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India: An Unstable Equilibrium?


Rohit

THE NOWHERE NATION
By Ashok Mitra
Penguin Viking, New Delhi, 2011, pp. 224, 450.00

VOLUME XXXV NUMBER 12 December 2011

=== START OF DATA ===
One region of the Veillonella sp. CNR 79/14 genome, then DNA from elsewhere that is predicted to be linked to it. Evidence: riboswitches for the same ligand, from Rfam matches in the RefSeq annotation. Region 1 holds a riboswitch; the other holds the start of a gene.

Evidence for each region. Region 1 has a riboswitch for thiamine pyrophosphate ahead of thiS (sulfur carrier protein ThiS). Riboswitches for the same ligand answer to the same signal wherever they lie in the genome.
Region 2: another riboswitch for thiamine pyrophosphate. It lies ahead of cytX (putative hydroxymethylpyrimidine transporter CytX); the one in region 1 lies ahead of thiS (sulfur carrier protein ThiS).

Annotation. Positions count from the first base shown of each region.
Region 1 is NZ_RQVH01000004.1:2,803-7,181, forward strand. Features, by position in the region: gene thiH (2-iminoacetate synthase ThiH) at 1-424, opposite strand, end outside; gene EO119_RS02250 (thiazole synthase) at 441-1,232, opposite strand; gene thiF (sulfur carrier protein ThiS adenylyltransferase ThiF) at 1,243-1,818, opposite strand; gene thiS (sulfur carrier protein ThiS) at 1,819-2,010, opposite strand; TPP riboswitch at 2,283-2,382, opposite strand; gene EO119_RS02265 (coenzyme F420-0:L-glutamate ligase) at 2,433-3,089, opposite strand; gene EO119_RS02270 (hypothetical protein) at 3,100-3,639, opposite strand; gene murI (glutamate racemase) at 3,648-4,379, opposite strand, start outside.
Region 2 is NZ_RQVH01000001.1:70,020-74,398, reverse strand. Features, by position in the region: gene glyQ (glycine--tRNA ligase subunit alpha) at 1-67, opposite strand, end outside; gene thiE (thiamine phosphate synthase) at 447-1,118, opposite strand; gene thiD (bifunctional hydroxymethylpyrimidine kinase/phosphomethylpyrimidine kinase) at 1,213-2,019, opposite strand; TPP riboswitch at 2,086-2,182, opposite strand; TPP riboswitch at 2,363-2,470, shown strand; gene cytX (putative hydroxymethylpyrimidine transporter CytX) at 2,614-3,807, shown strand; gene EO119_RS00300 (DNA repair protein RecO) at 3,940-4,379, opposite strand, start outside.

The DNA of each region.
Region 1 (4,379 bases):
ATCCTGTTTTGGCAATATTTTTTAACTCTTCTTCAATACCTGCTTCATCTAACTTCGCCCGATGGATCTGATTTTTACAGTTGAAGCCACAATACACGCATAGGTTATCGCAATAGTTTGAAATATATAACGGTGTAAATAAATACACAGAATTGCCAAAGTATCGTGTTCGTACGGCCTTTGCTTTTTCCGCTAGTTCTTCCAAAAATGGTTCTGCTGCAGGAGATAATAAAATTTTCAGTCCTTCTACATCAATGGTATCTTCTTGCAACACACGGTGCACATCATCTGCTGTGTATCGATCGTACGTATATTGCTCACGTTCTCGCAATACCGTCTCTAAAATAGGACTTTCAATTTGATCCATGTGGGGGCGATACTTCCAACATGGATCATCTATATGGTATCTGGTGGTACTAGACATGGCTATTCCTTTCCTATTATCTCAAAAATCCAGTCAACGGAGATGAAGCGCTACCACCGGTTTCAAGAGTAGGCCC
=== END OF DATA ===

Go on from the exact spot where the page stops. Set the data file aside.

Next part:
Whatever generalization you make about India, the reverse of it is equally true. Joan Robinson Ashok Mitra's collection of sixty essays, published as column pieces in The Telegraph between 2009 and 2011, are self-confessedly quite disparate. The essay 'A Country, Not a Nation', however, gives an overall picture of the message that this book attempts to convey. To quote, '(India) is a country, but ... is no nation, (it is) only an awkward slapping together of competing egocentrisms'. Ashok Mitra, a trained economist, writes with a flair, accessible to the lay audience, whilst reflecting sound economic logic. In fact, his target has always been this audience. While his writings simplify issues at hand, they are not simplistic and therein lies the genius of this man who has been writing prolifically at an age when most would have long taken retirement. These essays, however, are not just about economics or political economy, they also discuss, among other things, issues of literature, fine arts, poetry and cricket. There is a pattern in most of the articles, as also the book as a whole, which can be understood in the Hegelian dialectics of thesis-anthithesis-synthesis or more precisely abstract-negative-concrete (Hegel himself never used the former category). He starts with presenting a case, which seems the truth but then in the same breath he is building a case for the reverse of this truth. Hence, the name 'The Nowhere Nation'. In my attempt to describe this style of writing, I borrow from the Nobel Prize speech of Harold Pinter (who also features in one of his essays): When we look into a mirror we think the image that confronts us is accurate. But move a millimetre and the image changes. We are actually looking at a never-ending range of reflections. But sometimes a writer has to smash the mirror-for it is on the other side of that mirror that the truth stares at us. The collection is divided into four parts, with fifteen essays each, 'The Reality of Disarray'; 'In the Name of Reforms'; 'Predators and Profiteers;' 'Women and Men'. The first part deals with the political issues facing the country and their contradictions. The second part focusses on the post-reform India and the new forms of relations between the oppressors and the oppressed. In the third part, the oppressors, the ruling elite, become the subject of his essays. The last part ends on a positive ...


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